The International Committee against Stoning and the International Committee against Execution strongly condemn such heinous and criminal behavior of the Islamic regime towards prisoners sentenced to death. This [mock preparation for execution] is an indicator of the lack of detainees’ human rights. Over the years, the regime has threatened prisoners with execution sentences in order to intimidate and torture them mentally. Azar Bagheri is a young girl who has been in jail for four years, awaiting execution by stoning. She was 15 years old when she was convicted of adultery. She has been subjected to mock stonings twice [wrapped in a shroud and buried in preparation to be stoned, then released]. The dimensions of this regime’s atrocities have no limits. Opposition by Iranian people and people worldwide is the only way to push back this regime and finally free the Iranian people and all of humanity from this Islamic regime.

The International Committee against Stoning and the International Committee against Execution will continue the campaign to save Sakineh and other prisoners sentenced to execution and stoning. From here, we encourage the world to participate actively in this struggle.

UPDATE 9/3/10: An incredibly moving interview was conducted by Bernard-Henry Levy, a French philosopher and writer with Sakineh’s 22-year-old son Sajjad, who is leading the efforts to save his mother. His mother is accused of complicity in murdering his father and he says it is a “blatant lie.” The interview is posted on Huffington Post at http://www.huffingtonpost.com/bernardhenri-levy/interview-with-sajjad_b_704311.html. Also, Sakineh has been sentenced to another 99 lashes for (and I see two causes quoted) “spreading corruption and indecency” or allowing her cause to be taken to the press.

UPDATE 9/8/10: CNN reports that Iranian Foreign Ministry spokesman Ramin Mehmanparast told state-run Press TV on Wednesday:

The sentencing of Ms. Ashtiani for adultery has been stopped and (her case) is being reviewed again, and her sentencing for complicity in murder is in process.

UPDATE 11/2/10: Sakineh’s son has been arrested, detained, and tortured. The go-ahead has been given to execute Sakineh on 11/3. Heartbreaking. Read about it here.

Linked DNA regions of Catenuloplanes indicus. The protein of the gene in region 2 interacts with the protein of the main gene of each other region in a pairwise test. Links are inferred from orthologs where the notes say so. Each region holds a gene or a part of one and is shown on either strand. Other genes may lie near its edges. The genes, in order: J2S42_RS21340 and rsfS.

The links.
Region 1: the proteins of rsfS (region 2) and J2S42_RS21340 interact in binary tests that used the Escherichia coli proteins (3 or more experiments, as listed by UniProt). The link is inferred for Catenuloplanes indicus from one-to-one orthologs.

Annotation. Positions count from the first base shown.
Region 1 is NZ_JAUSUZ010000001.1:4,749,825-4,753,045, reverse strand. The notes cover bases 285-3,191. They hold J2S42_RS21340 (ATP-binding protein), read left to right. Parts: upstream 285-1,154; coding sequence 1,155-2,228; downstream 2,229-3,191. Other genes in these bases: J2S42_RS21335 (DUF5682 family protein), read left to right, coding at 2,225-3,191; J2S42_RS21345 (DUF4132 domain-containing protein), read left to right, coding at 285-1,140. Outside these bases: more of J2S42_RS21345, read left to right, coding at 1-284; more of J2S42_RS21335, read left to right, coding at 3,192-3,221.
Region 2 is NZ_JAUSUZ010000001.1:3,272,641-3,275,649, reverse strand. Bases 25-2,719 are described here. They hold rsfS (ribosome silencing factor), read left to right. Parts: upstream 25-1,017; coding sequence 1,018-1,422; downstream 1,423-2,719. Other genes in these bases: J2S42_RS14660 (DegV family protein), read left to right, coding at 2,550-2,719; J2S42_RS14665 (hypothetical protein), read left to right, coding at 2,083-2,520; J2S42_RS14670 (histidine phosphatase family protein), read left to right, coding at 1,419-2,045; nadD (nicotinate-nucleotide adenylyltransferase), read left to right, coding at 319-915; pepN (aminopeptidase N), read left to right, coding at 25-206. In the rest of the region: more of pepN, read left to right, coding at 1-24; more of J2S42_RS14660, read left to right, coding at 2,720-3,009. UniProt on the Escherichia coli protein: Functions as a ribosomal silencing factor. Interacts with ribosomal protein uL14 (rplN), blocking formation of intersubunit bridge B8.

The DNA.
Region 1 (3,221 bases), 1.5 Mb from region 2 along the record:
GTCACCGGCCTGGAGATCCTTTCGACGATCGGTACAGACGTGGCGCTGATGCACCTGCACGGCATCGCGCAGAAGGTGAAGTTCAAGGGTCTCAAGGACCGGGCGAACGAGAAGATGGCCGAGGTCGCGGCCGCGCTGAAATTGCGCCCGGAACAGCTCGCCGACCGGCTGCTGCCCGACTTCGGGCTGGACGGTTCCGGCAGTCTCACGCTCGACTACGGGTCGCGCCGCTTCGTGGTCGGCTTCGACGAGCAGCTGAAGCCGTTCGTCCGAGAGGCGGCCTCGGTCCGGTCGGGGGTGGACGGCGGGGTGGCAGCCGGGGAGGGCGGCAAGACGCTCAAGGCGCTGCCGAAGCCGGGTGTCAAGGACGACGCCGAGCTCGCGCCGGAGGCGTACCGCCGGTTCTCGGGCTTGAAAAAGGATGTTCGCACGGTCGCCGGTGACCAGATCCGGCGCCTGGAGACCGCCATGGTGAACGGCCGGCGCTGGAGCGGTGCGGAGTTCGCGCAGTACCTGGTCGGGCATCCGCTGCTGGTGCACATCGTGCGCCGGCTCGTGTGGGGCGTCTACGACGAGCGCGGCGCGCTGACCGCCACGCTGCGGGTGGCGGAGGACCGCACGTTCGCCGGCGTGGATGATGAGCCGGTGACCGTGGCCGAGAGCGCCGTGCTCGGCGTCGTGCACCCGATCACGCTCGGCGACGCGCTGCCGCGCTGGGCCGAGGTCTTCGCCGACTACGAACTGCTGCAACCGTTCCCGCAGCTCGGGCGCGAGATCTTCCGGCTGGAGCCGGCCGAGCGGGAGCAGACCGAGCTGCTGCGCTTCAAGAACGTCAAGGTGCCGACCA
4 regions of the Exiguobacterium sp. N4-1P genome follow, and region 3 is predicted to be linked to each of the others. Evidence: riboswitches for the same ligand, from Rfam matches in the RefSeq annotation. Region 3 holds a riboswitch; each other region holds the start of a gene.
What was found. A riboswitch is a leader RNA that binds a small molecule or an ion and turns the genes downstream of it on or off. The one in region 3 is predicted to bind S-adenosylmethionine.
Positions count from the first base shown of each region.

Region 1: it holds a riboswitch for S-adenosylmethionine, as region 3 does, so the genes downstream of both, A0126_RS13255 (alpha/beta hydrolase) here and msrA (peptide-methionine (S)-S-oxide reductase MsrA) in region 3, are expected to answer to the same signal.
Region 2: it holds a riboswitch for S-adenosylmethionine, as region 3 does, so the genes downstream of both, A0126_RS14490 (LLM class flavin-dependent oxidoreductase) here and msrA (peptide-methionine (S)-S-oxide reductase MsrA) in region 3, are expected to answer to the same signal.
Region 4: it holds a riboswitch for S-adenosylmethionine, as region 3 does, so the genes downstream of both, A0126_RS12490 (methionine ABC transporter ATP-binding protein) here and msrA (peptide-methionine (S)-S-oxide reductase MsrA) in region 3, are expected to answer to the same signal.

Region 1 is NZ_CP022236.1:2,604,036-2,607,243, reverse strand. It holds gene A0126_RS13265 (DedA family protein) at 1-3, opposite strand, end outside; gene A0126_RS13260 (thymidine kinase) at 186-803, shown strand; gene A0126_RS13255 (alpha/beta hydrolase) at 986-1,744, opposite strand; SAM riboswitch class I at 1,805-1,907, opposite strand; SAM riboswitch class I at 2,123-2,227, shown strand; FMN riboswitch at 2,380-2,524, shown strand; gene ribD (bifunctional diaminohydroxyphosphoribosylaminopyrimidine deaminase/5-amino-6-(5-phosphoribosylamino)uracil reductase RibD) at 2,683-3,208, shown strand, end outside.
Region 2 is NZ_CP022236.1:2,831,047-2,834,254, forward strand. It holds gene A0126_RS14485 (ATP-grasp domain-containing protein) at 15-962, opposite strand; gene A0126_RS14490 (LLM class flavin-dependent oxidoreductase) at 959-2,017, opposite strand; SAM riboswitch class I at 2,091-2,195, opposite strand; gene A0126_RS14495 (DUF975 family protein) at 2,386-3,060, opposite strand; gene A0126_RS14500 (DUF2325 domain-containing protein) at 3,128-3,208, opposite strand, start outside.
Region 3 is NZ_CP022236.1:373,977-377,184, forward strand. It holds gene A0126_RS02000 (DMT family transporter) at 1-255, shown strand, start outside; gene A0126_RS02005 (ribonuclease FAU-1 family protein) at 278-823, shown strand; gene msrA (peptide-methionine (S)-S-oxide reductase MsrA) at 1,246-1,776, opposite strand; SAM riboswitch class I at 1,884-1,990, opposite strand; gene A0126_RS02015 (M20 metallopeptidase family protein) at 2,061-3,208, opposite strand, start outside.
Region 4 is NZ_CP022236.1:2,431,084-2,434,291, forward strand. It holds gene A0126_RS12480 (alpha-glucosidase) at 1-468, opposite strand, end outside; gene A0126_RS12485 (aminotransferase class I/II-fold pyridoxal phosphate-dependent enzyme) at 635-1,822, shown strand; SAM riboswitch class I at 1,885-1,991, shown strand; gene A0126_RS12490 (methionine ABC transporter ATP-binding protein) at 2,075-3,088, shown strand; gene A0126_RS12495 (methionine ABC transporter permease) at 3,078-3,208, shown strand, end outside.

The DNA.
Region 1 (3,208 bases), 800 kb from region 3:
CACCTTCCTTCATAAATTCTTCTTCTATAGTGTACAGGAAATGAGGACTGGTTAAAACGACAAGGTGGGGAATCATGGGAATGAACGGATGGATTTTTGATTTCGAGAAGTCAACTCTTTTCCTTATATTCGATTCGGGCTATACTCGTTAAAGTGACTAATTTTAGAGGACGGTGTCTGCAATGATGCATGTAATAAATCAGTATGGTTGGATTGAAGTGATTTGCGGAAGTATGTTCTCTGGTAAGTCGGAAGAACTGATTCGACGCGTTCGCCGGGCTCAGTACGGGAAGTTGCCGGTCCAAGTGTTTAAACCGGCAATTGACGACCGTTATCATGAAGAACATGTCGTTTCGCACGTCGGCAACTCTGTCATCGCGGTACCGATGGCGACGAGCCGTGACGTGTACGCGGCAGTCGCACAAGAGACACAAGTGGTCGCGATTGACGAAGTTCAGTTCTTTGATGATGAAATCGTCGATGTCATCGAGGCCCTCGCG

UPDATE 12/9/10: It was reported that Sakineh was released today. Iranian TV showed clips of her at home with her son. There is some question whether this was done by Iran just for appearances to try and quell the international human rights outcry over Sakineh’s case. Supporters are cautiously optimistic that she truly has been released. You can read about it in the online version of the UK’s Guardian here. The latest is that Iran is now denying that she was released.

UPDATE 1/17/11: This is from Reuters. You can read the full article here.

Iran has suspended a sentence to hang a woman [Sakineh] at the center of a global outcry about a separate stoning sentence, a member of parliament was quoted Monday as saying, but another official suggested the comments were false.





International Women’s Day: Have Women Made Any Progress?

8 03 2010

Yesterday I heard the second president (in 1970) of the National Organization of Women (NOW) Aileen Hernandez speak on “Women’s Human Rights: Turning Principles into Practice: An International Women’s Day Event” at University of California at Berkeley. Aileen is currently the chair of the California Women’s Agenda, a state action alliance of over 600 organizations. Yesterday…as part of today’s International Women’s Day commemoration and sponsored by the UN Association-East Bay…she led a group of activists through a discussion of the advances that women have made over the last three or so decades. Those include:

  • More choices of types of work are available to women now. Previously women primarily were employed as sales clerks, teachers, nurses, secretaries, or domestic workers.
  • Women and girls are more involved in athletics and play in team sports now.
  • Women have more choices about working vs. staying at home with children. This creates more choices for men, too, and more men are stay-at-home fathers, for instance.
  • Women are seen more often in higher level positions within companies.
  • Women represent higher percentages of those seeking upper education degrees.
  • Women have more choices about whether to marry or not and whether to have children or not. Previously it was assumed they would marry and would have children.